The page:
Sui added that she'll be spending the holidays with her family in Bloomfield Hills, MI. "I love the holidays because I have nine nieces and nephews, so it's very Christmas-y to buy presents and toys," she said. "I'm hoping that I can give my nieces some of these bags, but I don't know what I wish to receive." Hopefully it won't be another truck.
Toys, toys and more toys! How many toys do your kids really need? What rules can you put in place to keep the kids and the house from being overwhelmed? It's all part of "Toy Overload," and it's being discussed in many Circle of Moms communities. How do you avoid this explosion, especially around the holidays? Here are some options for reducing and decluttering the toys in your home.
Reducing The Amount Of Toys
1. Give Non-Toy Gifts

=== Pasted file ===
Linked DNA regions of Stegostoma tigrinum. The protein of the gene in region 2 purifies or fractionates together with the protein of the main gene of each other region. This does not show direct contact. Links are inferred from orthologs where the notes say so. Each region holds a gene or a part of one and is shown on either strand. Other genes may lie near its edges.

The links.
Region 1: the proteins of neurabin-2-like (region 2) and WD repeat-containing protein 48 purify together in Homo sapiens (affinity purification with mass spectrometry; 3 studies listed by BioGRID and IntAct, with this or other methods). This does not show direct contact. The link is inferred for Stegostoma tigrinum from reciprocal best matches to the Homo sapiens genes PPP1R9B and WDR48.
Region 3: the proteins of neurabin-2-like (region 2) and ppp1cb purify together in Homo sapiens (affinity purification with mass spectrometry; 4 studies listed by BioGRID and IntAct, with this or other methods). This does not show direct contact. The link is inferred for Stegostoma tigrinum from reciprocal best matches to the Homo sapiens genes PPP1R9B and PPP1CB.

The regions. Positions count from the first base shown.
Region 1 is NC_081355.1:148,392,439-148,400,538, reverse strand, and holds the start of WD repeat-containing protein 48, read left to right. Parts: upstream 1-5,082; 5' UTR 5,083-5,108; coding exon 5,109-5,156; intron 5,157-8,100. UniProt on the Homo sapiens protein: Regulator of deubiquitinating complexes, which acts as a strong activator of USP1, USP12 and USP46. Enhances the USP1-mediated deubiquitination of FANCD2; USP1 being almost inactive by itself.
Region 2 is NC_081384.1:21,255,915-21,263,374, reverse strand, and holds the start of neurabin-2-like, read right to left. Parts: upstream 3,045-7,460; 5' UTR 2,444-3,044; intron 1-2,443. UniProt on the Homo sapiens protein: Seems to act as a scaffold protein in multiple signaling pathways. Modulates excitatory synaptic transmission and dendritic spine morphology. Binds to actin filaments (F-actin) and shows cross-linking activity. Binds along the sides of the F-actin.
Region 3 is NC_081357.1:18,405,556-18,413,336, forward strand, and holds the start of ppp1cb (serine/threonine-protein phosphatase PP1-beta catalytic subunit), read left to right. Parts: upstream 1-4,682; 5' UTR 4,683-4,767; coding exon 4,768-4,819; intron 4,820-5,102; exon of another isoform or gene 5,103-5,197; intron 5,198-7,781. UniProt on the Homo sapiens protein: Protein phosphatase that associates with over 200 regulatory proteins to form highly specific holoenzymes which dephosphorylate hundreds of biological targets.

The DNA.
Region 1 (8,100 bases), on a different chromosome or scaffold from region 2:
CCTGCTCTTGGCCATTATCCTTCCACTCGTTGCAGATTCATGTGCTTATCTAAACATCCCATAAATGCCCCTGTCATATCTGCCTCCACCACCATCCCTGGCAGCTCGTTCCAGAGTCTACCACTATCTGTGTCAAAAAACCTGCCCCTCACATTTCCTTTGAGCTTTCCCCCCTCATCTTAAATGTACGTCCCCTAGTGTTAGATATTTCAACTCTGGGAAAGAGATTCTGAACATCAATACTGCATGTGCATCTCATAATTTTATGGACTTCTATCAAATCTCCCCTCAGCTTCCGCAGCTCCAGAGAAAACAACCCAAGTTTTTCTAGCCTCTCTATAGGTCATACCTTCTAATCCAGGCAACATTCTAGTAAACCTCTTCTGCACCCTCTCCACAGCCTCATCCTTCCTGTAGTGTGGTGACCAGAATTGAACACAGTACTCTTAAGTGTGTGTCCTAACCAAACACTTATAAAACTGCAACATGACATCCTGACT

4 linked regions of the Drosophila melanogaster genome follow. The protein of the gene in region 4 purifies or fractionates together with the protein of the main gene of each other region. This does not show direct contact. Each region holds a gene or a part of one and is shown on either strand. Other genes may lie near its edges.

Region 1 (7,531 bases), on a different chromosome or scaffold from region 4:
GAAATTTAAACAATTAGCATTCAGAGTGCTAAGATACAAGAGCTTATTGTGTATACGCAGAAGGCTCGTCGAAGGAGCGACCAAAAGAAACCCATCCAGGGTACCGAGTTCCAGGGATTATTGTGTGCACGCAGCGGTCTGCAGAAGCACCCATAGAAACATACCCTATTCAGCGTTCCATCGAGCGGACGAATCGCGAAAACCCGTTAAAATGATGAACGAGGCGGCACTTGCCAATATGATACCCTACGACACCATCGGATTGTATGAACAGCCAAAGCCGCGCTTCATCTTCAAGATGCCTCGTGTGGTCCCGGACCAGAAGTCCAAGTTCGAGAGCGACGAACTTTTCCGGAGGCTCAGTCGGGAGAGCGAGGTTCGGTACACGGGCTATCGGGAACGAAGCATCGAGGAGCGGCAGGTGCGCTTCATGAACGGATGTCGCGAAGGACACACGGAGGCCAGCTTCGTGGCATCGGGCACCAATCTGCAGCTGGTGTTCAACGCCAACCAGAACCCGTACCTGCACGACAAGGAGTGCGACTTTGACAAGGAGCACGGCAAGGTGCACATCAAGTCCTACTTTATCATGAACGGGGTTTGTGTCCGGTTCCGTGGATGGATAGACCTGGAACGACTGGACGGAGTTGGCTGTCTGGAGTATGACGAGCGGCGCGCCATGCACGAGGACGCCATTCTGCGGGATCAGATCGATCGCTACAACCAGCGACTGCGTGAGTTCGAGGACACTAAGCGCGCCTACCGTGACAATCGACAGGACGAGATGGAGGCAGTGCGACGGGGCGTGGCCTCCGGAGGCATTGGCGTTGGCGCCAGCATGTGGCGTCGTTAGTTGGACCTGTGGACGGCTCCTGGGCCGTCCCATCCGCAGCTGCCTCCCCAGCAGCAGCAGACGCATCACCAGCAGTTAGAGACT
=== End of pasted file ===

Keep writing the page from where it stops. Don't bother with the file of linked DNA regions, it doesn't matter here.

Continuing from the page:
When a birthday or holiday is approaching, family members will likely hit you with the loaded question: "What does your child want?" If your house is already overflowing with toys, this is the perfect time to explain to them the kinds of gifts that would be better than toys. A member named Erin has plenty of responses to question, including gift cards to the zoo, passes to a local pool, donations towards ballet or gymnastics classes, or punch cards from a kids gym nearby, any of which wil enable a child "to have fun all year-long," and not just on her birthday or during the holidays.
The protest from grandparents and other well-meaning relatives usually involves having something for your kid to open and play with on their special day. Christy N. shares the perfect solution for making gift cards fun to open: "One year my daughter did get a gift card ... it was wrapped in a bunch of tissue paper and put in a Chuck e Cheese lidded cup with a straw. They tied a ribbon around the cup and wa-la, [my daughter] had a gift to open!"